[r-t] Complexity of extents

Richard Smith richard at ex-parrot.com
Wed Jun 19 22:51:47 UTC 2013

> Mark Davies wrote:
>> Find a way of writing out the extents in a standard way 
>> (perhaps the expanded place notation), and compress them 
>> using a tool like gzip.

The problem with that is that most general-purpose 
compression programs (certainly including gzip) don't 
understand a string occuring once forwards and a second 
time backwards, e.g. "abcdefghijihgfedcba".  Clearly that 
string has structure, but gzip doesn't spot it.

Matthew Frye wrote:

> Yes. Clever. The choice of how to "write out" the extent 
> clearly becomes key, perhaps even moreso than the choice 
> of compression.

Indeed so.  And we've already made one such choice that 
no-one has commented on.  Everyone here has been talking 
about extents written as sequences of changes, not as rows. 
In other words, we've decided to notate a three-bell extent 
as "" instead of "123 213 231 321 312 132 123". 
The three-part structure is far more obvious in the former 
representation than the latter.

> I think it's important to keep the relationships you might 
> notice while ringing in this description. e.g. for spliced 
> St Simon's and St Martin's doubles, around the half-lead 
> the back work is the same despite the difference in 
> frontwork, but place notation mangles recognition of that.

The similarity you notice between St Simon's and St Martin's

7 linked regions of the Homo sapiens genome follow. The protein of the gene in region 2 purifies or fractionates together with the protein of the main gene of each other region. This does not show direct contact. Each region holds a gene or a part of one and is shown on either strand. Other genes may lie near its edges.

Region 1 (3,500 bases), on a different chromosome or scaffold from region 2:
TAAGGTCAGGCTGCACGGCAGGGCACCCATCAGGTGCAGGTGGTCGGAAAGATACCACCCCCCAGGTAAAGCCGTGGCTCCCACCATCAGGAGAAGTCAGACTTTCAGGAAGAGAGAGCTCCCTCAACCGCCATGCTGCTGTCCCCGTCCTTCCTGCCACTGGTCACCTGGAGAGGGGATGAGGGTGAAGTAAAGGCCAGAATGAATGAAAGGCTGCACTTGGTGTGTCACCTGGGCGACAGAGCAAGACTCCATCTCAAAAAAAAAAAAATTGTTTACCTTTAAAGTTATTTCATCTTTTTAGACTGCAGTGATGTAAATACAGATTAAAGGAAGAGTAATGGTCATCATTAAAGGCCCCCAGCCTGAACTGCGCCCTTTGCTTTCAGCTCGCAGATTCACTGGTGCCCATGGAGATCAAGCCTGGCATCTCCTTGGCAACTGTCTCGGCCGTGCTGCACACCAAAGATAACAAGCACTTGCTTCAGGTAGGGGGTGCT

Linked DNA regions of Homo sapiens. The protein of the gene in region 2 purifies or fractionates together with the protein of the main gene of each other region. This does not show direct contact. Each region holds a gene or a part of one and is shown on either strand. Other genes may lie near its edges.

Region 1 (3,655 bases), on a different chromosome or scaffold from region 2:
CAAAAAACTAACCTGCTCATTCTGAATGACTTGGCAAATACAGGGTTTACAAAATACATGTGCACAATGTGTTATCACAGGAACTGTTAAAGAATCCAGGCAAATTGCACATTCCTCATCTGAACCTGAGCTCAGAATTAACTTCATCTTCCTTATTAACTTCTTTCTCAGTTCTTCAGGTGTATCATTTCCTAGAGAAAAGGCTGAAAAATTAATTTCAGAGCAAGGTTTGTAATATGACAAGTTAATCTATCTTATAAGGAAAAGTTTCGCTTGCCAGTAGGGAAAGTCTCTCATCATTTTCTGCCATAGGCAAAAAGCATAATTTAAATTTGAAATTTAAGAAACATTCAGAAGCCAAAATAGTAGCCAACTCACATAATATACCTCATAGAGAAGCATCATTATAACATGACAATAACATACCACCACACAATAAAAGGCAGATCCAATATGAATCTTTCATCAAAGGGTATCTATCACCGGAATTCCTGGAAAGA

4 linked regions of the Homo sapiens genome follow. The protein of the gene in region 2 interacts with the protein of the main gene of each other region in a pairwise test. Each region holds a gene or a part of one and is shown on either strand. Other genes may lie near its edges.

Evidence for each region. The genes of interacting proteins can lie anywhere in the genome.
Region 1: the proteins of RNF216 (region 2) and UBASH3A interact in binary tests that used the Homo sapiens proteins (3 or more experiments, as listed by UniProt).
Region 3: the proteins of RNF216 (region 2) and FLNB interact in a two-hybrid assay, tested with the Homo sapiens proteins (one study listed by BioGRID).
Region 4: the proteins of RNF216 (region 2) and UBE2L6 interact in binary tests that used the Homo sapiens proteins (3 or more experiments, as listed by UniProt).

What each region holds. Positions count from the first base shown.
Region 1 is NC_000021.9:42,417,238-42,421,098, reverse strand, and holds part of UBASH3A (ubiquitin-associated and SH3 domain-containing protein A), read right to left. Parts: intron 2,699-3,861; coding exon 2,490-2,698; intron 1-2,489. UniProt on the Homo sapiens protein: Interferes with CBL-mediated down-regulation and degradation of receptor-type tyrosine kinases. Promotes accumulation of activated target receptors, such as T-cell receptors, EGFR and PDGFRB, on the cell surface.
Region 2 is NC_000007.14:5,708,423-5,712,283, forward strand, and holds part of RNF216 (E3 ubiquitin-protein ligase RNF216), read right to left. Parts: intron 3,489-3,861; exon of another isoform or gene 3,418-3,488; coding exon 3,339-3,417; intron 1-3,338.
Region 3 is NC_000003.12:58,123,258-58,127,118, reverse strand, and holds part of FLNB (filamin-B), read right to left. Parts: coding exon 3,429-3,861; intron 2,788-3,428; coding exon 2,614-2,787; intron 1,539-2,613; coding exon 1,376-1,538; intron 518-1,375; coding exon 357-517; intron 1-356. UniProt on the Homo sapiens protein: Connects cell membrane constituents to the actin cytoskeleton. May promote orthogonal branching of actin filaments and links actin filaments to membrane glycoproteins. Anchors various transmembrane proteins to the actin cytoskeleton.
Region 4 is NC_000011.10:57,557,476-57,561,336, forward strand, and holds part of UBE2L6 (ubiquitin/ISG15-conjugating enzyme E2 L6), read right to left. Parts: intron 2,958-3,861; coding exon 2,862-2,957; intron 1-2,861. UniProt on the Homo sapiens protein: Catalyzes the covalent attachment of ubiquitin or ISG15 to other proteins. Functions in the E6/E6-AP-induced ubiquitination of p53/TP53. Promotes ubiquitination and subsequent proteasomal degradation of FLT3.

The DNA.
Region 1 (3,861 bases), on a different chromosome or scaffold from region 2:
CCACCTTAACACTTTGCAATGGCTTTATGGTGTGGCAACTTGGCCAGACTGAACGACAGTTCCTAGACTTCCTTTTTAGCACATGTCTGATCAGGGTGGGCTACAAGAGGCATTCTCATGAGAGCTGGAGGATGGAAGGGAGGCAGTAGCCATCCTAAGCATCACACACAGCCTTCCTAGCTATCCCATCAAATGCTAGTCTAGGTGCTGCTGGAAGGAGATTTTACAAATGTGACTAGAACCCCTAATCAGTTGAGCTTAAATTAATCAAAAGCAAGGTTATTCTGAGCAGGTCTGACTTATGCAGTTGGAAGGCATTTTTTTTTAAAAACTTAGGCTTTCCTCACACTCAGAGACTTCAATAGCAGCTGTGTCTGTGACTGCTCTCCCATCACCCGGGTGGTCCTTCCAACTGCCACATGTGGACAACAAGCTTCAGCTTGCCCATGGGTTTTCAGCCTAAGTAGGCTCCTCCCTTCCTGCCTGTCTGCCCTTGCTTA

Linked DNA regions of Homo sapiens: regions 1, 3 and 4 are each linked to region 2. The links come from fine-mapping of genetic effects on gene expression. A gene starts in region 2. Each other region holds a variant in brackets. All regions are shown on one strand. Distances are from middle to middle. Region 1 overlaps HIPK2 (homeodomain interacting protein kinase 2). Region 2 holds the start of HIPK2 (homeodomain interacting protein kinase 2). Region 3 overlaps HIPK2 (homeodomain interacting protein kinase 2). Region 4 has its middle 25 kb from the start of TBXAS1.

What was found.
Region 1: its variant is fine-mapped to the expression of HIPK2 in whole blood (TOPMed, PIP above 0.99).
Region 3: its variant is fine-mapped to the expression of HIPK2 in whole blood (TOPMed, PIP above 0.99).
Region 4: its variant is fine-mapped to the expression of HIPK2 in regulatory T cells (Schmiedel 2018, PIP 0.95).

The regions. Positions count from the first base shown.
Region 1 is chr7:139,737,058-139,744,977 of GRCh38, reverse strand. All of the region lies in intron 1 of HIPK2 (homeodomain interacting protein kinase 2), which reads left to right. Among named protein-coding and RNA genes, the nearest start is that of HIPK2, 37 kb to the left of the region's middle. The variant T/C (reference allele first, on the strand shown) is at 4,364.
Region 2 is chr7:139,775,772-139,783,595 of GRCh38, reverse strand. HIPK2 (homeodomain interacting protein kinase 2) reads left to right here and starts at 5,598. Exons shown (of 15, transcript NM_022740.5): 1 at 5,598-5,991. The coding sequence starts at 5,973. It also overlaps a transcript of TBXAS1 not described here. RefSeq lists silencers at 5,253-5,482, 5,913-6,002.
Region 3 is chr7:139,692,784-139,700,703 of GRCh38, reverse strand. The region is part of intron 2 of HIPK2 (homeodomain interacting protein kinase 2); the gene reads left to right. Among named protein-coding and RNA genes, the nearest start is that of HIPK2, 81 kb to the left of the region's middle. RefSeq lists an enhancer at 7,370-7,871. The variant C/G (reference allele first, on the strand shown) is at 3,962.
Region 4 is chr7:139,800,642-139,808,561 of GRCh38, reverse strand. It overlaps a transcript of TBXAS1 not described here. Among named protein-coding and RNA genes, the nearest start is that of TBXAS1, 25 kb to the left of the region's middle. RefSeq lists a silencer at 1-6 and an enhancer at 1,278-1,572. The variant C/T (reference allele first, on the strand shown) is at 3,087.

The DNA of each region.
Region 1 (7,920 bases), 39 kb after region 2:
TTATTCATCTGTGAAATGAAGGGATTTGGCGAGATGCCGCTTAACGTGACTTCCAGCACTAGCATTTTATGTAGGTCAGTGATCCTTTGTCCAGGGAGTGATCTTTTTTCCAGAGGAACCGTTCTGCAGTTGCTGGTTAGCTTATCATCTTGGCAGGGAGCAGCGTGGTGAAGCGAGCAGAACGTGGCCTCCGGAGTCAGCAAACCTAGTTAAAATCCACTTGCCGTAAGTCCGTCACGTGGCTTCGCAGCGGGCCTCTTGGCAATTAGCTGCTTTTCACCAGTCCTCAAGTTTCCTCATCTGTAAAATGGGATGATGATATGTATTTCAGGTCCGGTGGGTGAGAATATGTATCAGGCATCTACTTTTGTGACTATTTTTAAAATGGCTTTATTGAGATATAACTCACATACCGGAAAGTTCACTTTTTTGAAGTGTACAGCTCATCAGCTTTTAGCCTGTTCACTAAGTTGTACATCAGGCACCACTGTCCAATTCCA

isn't just a superficial similarity that helps learn the 
methods.  It's also key to the reason why you can splice 
them in the first place.  I'm not sure I'd go so far as to 
say the "place notation mangles recognition of that." 
After all, their notations are really rather similar:

   St Simon's   &,2
   St Martin's  &,2

But then, so is:

   Plain Bob    &,2

What we're perhaps saying is that the 3 and 23 changes are 
in some way more similar than either is to 1.  But that's 
not really true, is it?  23 is a just a swap different from 
1, as it is from 3.  The reason we can splice St Simon's and 
St Martin's in the way we can is because of the particular 
bells that stay together on the front.  (In fact, St 
Martin's and Plain Bob do splice together, but it is a 
course splice, not a two-lead splice.)

> With any simple, linear description you can get issues 
> like this but if you were to "write out" the method in 
> some 2-D format (e.g. a grid) and then directly compress 
> that by some means it may be more satisfactory.

My immediate reaction is that we don't need to think about 
the internal structure of change, and instead we should be 
thinking in terms of what bells are where at the points 
where the sequence of changes varies.  Effectively we'd be 
thinking in terms of (generalised) Q-sets.  That has the 
advantage of being closer to the concepts that are 
responsible for making the compositions work.  That seems 
desirable if we're interested in the complexity of an extent 
as a mathematical object, rather than its complexity as 
something we might consider ringing.  And, as I read 
Philip's opening email, it was the former that he was 
trying to assess.


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